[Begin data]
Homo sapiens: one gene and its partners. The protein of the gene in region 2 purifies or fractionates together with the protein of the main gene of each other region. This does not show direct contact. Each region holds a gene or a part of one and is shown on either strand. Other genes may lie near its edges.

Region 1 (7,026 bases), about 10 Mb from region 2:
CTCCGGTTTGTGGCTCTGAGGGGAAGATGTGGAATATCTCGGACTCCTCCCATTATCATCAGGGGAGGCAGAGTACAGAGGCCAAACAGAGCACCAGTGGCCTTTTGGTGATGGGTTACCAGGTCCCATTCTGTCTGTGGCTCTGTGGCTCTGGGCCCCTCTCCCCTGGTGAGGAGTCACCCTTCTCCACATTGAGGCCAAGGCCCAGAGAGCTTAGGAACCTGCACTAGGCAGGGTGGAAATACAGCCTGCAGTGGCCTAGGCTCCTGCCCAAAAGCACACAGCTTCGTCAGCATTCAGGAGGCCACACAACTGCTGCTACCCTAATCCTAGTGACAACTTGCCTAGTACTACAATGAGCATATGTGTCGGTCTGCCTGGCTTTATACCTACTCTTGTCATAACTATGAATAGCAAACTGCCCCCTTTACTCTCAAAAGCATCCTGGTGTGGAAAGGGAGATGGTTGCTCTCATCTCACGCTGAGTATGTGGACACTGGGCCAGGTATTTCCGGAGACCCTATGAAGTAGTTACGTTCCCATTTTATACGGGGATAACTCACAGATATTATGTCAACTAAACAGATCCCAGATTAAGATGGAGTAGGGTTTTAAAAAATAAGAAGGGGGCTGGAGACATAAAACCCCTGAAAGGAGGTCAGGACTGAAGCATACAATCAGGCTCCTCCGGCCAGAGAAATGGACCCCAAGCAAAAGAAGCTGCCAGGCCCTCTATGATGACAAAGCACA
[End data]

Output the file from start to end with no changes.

Homo sapiens: one gene and its partners. The protein of the gene in region 2 purifies or fractionates together with the protein of the main gene of each other region. This does not show direct contact. Each region holds a gene or a part of one and is shown on either strand. Other genes may lie near its edges.

Region 1 (7,026 bases), about 10 Mb from region 2:
CTCCGGTTTGTGGCTCTGAGGGGAAGATGTGGAATATCTCGGACTCCTCCCATTATCATCAGGGGAGGCAGAGTACAGAGGCCAAACAGAGCACCAGTGGCCTTTTGGTGATGGGTTACCAGGTCCCATTCTGTCTGTGGCTCTGTGGCTCTGGGCCCCTCTCCCCTGGTGAGGAGTCACCCTTCTCCACATTGAGGCCAAGGCCCAGAGAGCTTAGGAACCTGCACTAGGCAGGGTGGAAATACAGCCTGCAGTGGCCTAGGCTCCTGCCCAAAAGCACACAGCTTCGTCAGCATTCAGGAGGCCACACAACTGCTGCTACCCTAATCCTAGTGACAACTTGCCTAGTACTACAATGAGCATATGTGTCGGTCTGCCTGGCTTTATACCTACTCTTGTCATAACTATGAATAGCAAACTGCCCCCTTTACTCTCAAAAGCATCCTGGTGTGGAAAGGGAGATGGTTGCTCTCATCTCACGCTGAGTATGTGGACACTGGGCCAGGTATTTCCGGAGACCCTATGAAGTAGTTACGTTCCCATTTTATACGGGGATAACTCACAGATATTATGTCAACTAAACAGATCCCAGATTAAGATGGAGTAGGGTTTTAAAAAATAAGAAGGGGGCTGGAGACATAAAACCCCTGAAAGGAGGTCAGGACTGAAGCATACAATCAGGCTCCTCCGGCCAGAGAAATGGACCCCAAGCAAAAGAAGCTGCCAGGCCCTCTATGATGACAAAGCACA